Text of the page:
And the light shineth in darkness; and the darkness comprehended it not. (St. John 1:5)
One does not become enlightened by imagining figures of light, but by making the darkness conscious. (Carl Gustav Jung)
My year begins in my mind at the fag-end of 2013, in those intermediate days of wind and rain between Christmas and New Year. For us they were particularly limbo-like last year, as our daughter was due to be born on Christmas day, but showed no signs of coming. So we were waiting around...
And then we were waiting no longer. Lisa was being wheeled into the operating theatre for an emergency caesarean, as the baby showed signs of being in distress. When they took her out there was no crying, and they called for a doctor. The room, the instruments, the people, became intensely real; there seemed to be a gaping chasm within me which was going to pull me in. I heard a cry and they called me over. They were sucking fluid out of Lucia's lungs, and warming her under a heater. the doctor said she hadn't breathed for about 90 seconds, but she was fine now. He said new born babies can go for 5 minutes or longer without breathing and be fine. This was actually the least worrying of all the things which had happened.
Later the doctor who had done the surgery explained to us that she hadn't been able to take Lucia out the normal way - she was positioned strangely, and had got her shoulder stuck when they tried to pull her out - they had broken her collar bone. But not only that, they had had to make not one incision but two in the shape of a T, in Lisa's abdomen, to remove Lucia, and so had to cut into the upper uterus, which is rather dangerous, and Lisa had lost a lot of blood. She might have to go back in to the operating theatre if the bleeding didn't stop.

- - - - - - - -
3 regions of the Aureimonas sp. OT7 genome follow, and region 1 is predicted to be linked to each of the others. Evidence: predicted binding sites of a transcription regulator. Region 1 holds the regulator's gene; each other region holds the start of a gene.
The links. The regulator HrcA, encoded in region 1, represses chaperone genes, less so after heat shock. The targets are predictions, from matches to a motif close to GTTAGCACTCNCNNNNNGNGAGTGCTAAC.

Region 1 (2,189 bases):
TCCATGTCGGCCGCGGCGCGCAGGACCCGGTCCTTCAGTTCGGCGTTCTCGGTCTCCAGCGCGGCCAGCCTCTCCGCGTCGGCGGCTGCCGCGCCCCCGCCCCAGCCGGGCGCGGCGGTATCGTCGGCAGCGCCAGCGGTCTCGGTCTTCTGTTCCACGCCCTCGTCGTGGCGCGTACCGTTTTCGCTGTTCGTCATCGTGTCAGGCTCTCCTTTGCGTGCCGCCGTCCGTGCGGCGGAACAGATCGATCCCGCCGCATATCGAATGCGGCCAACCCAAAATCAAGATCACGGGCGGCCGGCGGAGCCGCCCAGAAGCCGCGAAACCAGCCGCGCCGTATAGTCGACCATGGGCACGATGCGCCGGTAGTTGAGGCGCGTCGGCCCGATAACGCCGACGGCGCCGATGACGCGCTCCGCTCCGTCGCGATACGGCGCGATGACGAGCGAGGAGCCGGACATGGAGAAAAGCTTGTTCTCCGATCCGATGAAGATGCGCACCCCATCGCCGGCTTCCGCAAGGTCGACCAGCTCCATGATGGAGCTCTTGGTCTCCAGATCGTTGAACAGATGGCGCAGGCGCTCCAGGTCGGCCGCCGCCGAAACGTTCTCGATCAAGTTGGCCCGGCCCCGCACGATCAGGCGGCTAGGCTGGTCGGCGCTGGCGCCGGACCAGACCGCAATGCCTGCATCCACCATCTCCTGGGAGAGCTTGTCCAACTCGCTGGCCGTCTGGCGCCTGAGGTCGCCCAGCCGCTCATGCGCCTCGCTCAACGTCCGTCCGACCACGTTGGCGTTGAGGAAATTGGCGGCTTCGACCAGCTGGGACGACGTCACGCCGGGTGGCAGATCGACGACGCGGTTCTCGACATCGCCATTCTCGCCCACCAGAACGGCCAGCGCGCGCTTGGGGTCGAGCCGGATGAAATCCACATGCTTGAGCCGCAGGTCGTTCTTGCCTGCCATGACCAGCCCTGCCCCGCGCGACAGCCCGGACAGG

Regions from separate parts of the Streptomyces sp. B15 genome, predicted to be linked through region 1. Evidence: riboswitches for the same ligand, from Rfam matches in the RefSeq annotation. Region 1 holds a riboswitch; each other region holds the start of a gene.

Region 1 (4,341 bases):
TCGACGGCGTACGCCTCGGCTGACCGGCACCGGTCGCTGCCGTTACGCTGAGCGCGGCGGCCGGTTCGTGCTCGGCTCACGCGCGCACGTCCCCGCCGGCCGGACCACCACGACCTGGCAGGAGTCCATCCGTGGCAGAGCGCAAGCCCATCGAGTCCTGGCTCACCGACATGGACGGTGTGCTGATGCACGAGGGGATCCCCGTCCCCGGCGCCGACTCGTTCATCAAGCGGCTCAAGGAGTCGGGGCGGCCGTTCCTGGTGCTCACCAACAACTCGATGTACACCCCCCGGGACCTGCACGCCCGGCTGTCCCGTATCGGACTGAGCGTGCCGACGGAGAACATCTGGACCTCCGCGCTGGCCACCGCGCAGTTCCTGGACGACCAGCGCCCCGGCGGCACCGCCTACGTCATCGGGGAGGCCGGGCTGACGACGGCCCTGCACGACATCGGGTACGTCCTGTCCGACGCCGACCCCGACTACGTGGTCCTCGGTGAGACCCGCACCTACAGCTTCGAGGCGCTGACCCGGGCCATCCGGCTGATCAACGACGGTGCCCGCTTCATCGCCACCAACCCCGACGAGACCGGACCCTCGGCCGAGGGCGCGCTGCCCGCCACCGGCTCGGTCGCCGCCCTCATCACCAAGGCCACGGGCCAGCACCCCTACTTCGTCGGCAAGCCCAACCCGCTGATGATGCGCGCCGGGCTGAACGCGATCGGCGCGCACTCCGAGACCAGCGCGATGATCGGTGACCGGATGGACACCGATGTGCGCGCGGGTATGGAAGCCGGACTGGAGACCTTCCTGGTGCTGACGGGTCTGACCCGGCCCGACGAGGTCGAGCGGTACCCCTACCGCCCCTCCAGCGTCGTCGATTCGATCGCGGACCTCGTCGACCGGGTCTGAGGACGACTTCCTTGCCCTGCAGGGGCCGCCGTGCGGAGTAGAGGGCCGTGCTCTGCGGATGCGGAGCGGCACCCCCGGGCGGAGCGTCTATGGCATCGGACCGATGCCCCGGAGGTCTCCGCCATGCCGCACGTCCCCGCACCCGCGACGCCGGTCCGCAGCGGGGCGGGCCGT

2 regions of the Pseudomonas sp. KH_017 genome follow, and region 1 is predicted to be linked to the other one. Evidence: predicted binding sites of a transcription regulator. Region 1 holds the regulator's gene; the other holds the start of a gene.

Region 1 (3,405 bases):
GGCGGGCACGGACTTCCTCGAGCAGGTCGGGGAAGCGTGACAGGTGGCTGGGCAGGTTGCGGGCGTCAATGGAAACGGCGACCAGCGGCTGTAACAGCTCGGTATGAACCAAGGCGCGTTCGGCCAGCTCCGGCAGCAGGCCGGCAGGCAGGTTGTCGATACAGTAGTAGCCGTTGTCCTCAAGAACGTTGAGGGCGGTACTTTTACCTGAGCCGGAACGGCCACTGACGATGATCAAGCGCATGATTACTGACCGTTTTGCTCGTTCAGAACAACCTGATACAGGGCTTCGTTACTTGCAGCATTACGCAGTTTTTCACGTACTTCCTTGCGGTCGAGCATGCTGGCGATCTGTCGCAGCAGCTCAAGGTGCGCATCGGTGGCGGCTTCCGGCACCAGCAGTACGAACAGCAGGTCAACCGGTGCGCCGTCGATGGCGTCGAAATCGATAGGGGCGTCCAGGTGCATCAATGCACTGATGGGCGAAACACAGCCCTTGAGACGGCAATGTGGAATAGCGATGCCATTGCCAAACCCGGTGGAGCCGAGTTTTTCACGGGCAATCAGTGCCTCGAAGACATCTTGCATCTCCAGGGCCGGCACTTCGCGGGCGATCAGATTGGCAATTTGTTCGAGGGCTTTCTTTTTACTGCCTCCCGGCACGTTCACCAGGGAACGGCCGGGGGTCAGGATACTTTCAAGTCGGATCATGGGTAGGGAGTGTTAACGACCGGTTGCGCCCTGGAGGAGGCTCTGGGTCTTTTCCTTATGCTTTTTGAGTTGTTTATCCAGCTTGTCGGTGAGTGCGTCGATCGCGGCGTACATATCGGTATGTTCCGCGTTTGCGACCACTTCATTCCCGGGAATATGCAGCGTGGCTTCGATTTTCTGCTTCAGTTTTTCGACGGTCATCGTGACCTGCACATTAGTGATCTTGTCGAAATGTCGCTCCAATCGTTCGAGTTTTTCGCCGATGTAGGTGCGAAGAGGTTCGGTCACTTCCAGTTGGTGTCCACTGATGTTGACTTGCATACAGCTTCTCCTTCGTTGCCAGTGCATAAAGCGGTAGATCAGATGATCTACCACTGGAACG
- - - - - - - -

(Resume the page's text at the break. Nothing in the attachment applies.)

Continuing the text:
This is where things got a bit too much for me! It seemed like they had only just escaped something fateful. Were we through the worst, or was there more to come? This question is one I have asked myself a lot recently, but last winter, in that relentless pounding of the elements, it felt like we were really under siege by malevolent forces.
Lucia's collar bone healed, Lisa's painful incisions healed; time, the great healer, did his work. And within that chaos and darkness and suffering, a beautiful light was cast by our child, our joy.
And that might have been all there was to say, but three weeks later we got the news that Lucia had Cystic Fibrosis, a life-shortening genetic disease. Coming to terms with this has really been part of what has made this year so challenging, but in a strange way, I feel that we have come out of it with so much more. Time will not heal this particular cross that Lucia will have to bear. It will be hard for her and for us. But that is somehow inseparable from, and does nothing to subtract from, the joy - unutterable and sublime - that is to get to know Lucia as she grows. How blessed we are!
So we thank God for the year, and look with hope to the future - I wish readers a happy and blessed new year!
I remembered a few other things that happened in 2014: I went part-time at work and my book got published! Take a look here
Tuesday, 23 December 2014
Sooner or later it becomes alarmingly clear: Yes, I am Israel. I am the ox that does not know its owner. And when, appalled, we get down from the pedestal of our pride, we find, as the Psalmist says, that our soul lifts itself up; it rises, and God's hidden presence penetrates ever deeper into our tangled lives. Advent is not a miracle out of the blue such as is offered by the preachers of revolution and the heralds of new ways of salvation. God acts in an entirely human way with us, leading us step by step and waiting for us. The days of Advent are like a quiet knocking at the door of our smothered souls, inviting us to undertake the risk of stepping forward toward God's mysterious presence, which alone can make us free.
From 'Seek That Which Is Above' by Joseph Ratzinger